Immunologists at McMaster University have discovered a previously unknown mechanism which acts like a spider web, trapping and killing pathogens such as influenza or SARS-CoV-2, the virus responsible for COVID-19.
The researchers have found that neutrophils, the most abundant white blood cells in the human body, explode when they bind to such pathogens coated in antibodies and release DNA outside of the cell, creating a sticky tangle which acts as a trap.
The findings, published online in the Proceedings of the National Academy of Science, are significant because little is understood about how antibodies neutralize viruses in the respiratory tract.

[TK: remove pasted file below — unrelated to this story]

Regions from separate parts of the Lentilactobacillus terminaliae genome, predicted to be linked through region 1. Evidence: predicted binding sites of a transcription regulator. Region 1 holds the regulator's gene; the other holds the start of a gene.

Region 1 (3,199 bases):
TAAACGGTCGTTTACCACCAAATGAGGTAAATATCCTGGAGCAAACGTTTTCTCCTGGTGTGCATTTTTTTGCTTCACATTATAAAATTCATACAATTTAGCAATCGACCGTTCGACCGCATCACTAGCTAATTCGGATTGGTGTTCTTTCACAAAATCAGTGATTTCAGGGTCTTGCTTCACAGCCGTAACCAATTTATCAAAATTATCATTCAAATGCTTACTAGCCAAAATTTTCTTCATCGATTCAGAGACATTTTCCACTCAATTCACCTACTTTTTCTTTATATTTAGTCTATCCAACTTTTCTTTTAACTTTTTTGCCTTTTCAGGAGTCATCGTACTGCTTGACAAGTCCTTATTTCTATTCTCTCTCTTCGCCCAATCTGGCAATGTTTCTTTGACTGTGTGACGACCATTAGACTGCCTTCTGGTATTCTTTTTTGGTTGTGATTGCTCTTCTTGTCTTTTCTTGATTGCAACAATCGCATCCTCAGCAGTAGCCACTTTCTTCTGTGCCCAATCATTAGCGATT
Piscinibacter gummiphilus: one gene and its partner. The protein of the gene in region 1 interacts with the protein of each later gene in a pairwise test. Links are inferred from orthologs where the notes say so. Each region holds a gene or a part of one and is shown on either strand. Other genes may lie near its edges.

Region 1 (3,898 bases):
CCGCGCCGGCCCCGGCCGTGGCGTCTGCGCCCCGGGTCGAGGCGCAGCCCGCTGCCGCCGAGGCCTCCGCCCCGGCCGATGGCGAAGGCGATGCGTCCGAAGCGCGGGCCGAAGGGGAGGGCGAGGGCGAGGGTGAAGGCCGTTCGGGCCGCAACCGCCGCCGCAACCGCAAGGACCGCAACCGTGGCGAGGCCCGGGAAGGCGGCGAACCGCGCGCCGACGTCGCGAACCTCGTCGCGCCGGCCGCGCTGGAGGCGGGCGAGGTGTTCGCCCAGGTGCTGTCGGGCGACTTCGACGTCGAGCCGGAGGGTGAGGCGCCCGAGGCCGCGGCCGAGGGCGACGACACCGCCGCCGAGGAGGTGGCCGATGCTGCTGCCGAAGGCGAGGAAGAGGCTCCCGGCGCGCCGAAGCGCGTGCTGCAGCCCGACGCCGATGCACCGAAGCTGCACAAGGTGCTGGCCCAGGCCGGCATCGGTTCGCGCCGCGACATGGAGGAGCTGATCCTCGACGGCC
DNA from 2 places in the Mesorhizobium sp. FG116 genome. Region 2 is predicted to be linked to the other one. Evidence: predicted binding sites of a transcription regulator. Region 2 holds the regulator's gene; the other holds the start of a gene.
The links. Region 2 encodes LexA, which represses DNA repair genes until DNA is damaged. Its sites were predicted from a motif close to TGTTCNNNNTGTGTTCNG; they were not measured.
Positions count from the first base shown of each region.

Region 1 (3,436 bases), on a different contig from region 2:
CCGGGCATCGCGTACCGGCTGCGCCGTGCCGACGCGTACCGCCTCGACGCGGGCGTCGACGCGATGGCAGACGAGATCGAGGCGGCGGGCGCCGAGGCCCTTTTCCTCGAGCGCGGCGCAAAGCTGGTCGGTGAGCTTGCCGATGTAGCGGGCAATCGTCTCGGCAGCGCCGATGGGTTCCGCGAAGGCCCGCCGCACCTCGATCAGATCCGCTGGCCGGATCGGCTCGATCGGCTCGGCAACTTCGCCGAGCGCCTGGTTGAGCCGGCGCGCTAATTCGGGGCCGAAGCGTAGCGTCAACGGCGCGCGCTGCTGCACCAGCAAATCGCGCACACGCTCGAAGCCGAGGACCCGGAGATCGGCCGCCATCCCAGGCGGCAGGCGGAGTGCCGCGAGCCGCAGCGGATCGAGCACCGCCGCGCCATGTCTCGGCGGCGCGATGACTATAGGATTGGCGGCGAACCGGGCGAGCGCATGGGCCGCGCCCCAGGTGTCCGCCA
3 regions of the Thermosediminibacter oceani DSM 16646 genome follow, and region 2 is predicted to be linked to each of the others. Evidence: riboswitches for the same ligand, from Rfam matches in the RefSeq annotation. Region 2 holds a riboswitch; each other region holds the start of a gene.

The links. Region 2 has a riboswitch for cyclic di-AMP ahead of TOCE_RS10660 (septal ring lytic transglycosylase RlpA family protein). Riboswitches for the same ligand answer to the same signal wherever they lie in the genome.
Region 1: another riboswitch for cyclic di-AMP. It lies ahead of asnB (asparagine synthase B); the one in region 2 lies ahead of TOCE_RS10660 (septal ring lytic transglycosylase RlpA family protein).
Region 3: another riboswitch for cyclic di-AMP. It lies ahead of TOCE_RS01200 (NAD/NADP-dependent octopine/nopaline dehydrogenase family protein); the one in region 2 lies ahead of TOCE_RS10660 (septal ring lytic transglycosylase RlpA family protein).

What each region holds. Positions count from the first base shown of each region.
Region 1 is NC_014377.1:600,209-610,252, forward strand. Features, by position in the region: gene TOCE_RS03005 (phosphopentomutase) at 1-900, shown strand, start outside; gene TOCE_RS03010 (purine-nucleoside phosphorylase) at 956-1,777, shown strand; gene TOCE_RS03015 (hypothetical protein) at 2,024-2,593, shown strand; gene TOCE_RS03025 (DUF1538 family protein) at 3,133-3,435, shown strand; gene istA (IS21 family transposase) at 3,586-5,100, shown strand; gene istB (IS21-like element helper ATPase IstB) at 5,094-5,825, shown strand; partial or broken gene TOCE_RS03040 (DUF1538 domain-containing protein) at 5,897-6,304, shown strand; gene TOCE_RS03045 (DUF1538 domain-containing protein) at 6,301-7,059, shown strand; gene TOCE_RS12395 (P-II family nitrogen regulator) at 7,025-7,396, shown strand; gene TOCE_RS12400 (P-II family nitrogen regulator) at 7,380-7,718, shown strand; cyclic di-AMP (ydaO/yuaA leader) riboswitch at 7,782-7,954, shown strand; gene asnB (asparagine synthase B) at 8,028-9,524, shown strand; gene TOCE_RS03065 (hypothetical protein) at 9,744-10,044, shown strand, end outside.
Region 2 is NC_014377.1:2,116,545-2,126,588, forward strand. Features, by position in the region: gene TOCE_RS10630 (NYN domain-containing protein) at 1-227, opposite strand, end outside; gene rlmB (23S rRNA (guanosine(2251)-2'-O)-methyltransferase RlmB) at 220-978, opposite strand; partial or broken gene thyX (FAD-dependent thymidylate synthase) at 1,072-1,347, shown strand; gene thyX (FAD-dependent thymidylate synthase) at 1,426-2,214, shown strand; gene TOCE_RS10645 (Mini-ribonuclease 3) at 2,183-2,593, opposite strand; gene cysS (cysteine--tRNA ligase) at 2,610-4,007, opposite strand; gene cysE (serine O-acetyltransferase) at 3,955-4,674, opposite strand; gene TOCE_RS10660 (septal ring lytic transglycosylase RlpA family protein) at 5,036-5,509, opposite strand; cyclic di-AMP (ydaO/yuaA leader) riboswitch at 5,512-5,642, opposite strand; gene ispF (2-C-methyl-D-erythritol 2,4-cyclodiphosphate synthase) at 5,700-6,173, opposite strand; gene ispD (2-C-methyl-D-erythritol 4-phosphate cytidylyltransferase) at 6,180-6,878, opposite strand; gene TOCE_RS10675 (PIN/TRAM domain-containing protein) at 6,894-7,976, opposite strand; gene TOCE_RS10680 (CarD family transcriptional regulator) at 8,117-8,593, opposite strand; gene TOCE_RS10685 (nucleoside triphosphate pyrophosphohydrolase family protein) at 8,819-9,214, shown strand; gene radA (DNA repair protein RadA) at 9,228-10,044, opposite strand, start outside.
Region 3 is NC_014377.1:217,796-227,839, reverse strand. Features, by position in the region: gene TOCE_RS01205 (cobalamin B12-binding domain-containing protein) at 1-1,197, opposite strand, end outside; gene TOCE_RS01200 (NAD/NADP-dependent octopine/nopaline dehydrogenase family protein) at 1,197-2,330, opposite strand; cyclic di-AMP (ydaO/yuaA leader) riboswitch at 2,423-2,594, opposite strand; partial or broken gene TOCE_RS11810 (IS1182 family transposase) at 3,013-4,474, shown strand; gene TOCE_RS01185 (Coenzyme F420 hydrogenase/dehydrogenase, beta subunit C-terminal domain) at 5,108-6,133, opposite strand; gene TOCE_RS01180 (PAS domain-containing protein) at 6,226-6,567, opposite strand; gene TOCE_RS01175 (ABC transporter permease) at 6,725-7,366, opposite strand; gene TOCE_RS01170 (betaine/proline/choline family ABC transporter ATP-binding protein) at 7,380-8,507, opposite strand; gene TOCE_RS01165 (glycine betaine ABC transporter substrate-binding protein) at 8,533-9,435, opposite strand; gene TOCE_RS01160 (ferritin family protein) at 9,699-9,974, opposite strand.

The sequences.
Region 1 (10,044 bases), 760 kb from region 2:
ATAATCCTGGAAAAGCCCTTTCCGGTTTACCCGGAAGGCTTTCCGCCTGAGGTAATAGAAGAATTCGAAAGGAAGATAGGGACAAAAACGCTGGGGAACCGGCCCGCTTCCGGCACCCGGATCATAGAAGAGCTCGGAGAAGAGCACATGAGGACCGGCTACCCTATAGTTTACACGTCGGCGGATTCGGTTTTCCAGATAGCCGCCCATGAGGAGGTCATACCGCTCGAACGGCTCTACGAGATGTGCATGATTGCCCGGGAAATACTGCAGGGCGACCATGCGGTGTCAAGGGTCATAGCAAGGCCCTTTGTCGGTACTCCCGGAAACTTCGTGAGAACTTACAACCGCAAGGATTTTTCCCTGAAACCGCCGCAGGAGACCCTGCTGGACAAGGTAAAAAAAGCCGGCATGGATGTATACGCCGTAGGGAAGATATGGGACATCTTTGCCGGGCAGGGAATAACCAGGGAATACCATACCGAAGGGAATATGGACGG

The discovery has implications for vaccine design and delivery, including aerosol and nasal spray technologies that could help the body head off infections before they have a chance to take hold.
Immunologists @Millerlab_atMac and @Hannah_Stacey_ have discovered a "spiderweb" mechanism that traps and kills pathogens like SARS-CoV-2. Their work could change vaccine design and delivery, including aerosol/nasal spray technologies. | @MacGlobalNexus https://t.co/F7L0lQKjhm
— McMaster University (@McMasterU) June 29, 2021